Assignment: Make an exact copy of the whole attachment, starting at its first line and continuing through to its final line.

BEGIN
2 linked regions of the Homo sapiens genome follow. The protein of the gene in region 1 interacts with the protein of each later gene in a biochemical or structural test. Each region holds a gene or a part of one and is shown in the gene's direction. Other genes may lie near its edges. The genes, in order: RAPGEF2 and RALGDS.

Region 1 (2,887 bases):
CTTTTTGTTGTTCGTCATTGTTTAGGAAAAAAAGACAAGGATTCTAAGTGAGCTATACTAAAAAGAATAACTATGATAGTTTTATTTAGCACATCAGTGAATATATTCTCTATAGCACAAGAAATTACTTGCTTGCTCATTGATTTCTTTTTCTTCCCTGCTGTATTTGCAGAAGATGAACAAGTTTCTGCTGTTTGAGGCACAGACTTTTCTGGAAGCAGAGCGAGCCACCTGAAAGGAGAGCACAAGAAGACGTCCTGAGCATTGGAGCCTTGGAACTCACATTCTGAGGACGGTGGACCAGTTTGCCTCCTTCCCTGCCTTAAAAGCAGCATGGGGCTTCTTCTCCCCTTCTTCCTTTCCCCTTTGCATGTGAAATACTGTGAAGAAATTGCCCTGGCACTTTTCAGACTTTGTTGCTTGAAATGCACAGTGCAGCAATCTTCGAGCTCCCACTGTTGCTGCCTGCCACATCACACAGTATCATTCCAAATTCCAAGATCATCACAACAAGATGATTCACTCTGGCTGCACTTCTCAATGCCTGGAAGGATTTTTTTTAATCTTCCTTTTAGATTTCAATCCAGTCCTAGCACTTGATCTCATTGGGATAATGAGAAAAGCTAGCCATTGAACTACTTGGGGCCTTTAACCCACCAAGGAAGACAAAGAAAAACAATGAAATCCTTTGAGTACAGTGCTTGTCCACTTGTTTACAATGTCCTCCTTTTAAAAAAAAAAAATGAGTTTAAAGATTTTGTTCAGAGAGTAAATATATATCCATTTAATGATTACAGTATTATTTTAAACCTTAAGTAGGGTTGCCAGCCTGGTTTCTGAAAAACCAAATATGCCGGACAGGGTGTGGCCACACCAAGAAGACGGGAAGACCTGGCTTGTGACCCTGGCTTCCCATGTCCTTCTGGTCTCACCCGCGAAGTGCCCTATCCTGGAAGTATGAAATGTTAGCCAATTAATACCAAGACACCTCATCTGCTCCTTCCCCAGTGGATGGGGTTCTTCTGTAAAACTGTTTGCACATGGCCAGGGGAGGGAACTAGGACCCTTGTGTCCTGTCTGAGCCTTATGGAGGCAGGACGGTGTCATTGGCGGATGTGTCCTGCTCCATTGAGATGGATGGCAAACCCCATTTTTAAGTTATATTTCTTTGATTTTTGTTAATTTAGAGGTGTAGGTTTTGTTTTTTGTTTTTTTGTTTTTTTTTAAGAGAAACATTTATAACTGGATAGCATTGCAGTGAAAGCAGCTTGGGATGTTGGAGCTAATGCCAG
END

2 linked regions of the Homo sapiens genome follow. The protein of the gene in region 1 interacts with the protein of each later gene in a biochemical or structural test. Each region holds a gene or a part of one and is shown in the gene's direction. Other genes may lie near its edges. The genes, in order: RAPGEF2 and RALGDS.

Region 1 (2,887 bases):
CTTTTTGTTGTTCGTCATTGTTTAGGAAAAAAAGACAAGGATTCTAAGTGAGCTATACTAAAAAGAATAACTATGATAGTTTTATTTAGCACATCAGTGAATATATTCTCTATAGCACAAGAAATTACTTGCTTGCTCATTGATTTCTTTTTCTTCCCTGCTGTATTTGCAGAAGATGAACAAGTTTCTGCTGTTTGAGGCACAGACTTTTCTGGAAGCAGAGCGAGCCACCTGAAAGGAGAGCACAAGAAGACGTCCTGAGCATTGGAGCCTTGGAACTCACATTCTGAGGACGGTGGACCAGTTTGCCTCCTTCCCTGCCTTAAAAGCAGCATGGGGCTTCTTCTCCCCTTCTTCCTTTCCCCTTTGCATGTGAAATACTGTGAAGAAATTGCCCTGGCACTTTTCAGACTTTGTTGCTTGAAATGCACAGTGCAGCAATCTTCGAGCTCCCACTGTTGCTGCCTGCCACATCACACAGTATCATTCCAAATTCCAAGATCATCACAACAAGATGATTCACTCTGGCTGCACTTCTCAATGCCTGGAAGGATTTTTTTTAATCTTCCTTTTAGATTTCAATCCAGTCCTAGCACTTGATCTCATTGGGATAATGAGAAAAGCTAGCCATTGAACTACTTGGGGCCTTTAACCCACCAAGGAAGACAAAGAAAAACAATGAAATCCTTTGAGTACAGTGCTTGTCCACTTGTTTACAATGTCCTCCTTTTAAAAAAAAAAAATGAGTTTAAAGATTTTGTTCAGAGAGTAAATATATATCCATTTAATGATTACAGTATTATTTTAAACCTTAAGTAGGGTTGCCAGCCTGGTTTCTGAAAAACCAAATATGCCGGACAGGGTGTGGCCACACCAAGAAGACGGGAAGACCTGGCTTGTGACCCTGGCTTCCCATGTCCTTCTGGTCTCACCCGCGAAGTGCCCTATCCTGGAAGTATGAAATGTTAGCCAATTAATACCAAGACACCTCATCTGCTCCTTCCCCAGTGGATGGGGTTCTTCTGTAAAACTGTTTGCACATGGCCAGGGGAGGGAACTAGGACCCTTGTGTCCTGTCTGAGCCTTATGGAGGCAGGACGGTGTCATTGGCGGATGTGTCCTGCTCCATTGAGATGGATGGCAAACCCCATTTTTAAGTTATATTTCTTTGATTTTTGTTAATTTAGAGGTGTAGGTTTTGTTTTTTGTTTTTTTGTTTTTTTTTAAGAGAAACATTTATAACTGGATAGCATTGCAGTGAAAGCAGCTTGGGATGTTGGAGCTAATGCCAG